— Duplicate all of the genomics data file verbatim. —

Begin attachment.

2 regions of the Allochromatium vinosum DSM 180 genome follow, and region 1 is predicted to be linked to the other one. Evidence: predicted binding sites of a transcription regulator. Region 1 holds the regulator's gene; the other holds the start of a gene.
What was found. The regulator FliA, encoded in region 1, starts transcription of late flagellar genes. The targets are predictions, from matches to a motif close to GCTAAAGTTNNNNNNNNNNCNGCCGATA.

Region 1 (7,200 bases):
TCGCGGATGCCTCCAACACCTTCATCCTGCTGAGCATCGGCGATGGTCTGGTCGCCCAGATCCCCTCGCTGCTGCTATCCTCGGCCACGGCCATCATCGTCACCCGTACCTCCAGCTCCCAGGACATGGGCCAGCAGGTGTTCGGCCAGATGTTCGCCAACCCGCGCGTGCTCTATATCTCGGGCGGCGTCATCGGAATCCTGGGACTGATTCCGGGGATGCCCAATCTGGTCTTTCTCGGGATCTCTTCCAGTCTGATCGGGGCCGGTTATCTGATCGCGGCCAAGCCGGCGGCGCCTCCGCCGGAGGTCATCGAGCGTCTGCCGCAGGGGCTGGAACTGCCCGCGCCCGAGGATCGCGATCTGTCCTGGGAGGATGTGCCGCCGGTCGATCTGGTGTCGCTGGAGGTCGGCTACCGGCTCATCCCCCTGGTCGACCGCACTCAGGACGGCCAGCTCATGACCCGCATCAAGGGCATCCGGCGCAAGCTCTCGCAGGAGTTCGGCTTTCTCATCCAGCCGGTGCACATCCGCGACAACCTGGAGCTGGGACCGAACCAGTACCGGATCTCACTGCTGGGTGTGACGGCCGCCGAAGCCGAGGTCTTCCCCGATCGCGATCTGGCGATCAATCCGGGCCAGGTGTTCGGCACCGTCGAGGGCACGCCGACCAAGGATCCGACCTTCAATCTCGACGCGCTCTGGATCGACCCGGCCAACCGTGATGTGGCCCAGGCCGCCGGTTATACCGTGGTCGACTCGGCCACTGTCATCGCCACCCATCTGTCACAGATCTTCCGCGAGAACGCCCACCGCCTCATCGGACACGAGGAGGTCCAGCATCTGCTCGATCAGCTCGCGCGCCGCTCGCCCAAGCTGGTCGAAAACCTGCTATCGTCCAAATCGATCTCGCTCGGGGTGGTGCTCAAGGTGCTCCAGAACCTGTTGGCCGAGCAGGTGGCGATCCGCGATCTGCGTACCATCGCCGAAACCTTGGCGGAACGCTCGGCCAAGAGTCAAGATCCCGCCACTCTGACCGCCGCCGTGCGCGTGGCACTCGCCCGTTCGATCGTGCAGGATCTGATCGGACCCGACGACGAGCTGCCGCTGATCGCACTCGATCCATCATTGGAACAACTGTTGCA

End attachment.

2 regions of the Allochromatium vinosum DSM 180 genome follow, and region 1 is predicted to be linked to the other one. Evidence: predicted binding sites of a transcription regulator. Region 1 holds the regulator's gene; the other holds the start of a gene.
What was found. The regulator FliA, encoded in region 1, starts transcription of late flagellar genes. The targets are predictions, from matches to a motif close to GCTAAAGTTNNNNNNNNNNCNGCCGATA.

Region 1 (7,200 bases):
TCGCGGATGCCTCCAACACCTTCATCCTGCTGAGCATCGGCGATGGTCTGGTCGCCCAGATCCCCTCGCTGCTGCTATCCTCGGCCACGGCCATCATCGTCACCCGTACCTCCAGCTCCCAGGACATGGGCCAGCAGGTGTTCGGCCAGATGTTCGCCAACCCGCGCGTGCTCTATATCTCGGGCGGCGTCATCGGAATCCTGGGACTGATTCCGGGGATGCCCAATCTGGTCTTTCTCGGGATCTCTTCCAGTCTGATCGGGGCCGGTTATCTGATCGCGGCCAAGCCGGCGGCGCCTCCGCCGGAGGTCATCGAGCGTCTGCCGCAGGGGCTGGAACTGCCCGCGCCCGAGGATCGCGATCTGTCCTGGGAGGATGTGCCGCCGGTCGATCTGGTGTCGCTGGAGGTCGGCTACCGGCTCATCCCCCTGGTCGACCGCACTCAGGACGGCCAGCTCATGACCCGCATCAAGGGCATCCGGCGCAAGCTCTCGCAGGAGTTCGGCTTTCTCATCCAGCCGGTGCACATCCGCGACAACCTGGAGCTGGGACCGAACCAGTACCGGATCTCACTGCTGGGTGTGACGGCCGCCGAAGCCGAGGTCTTCCCCGATCGCGATCTGGCGATCAATCCGGGCCAGGTGTTCGGCACCGTCGAGGGCACGCCGACCAAGGATCCGACCTTCAATCTCGACGCGCTCTGGATCGACCCGGCCAACCGTGATGTGGCCCAGGCCGCCGGTTATACCGTGGTCGACTCGGCCACTGTCATCGCCACCCATCTGTCACAGATCTTCCGCGAGAACGCCCACCGCCTCATCGGACACGAGGAGGTCCAGCATCTGCTCGATCAGCTCGCGCGCCGCTCGCCCAAGCTGGTCGAAAACCTGCTATCGTCCAAATCGATCTCGCTCGGGGTGGTGCTCAAGGTGCTCCAGAACCTGTTGGCCGAGCAGGTGGCGATCCGCGATCTGCGTACCATCGCCGAAACCTTGGCGGAACGCTCGGCCAAGAGTCAAGATCCCGCCACTCTGACCGCCGCCGTGCGCGTGGCACTCGCCCGTTCGATCGTGCAGGATCTGATCGGACCCGACGACGAGCTGCCGCTGATCGCACTCGATCCATCATTGGAACAACTGTTGCA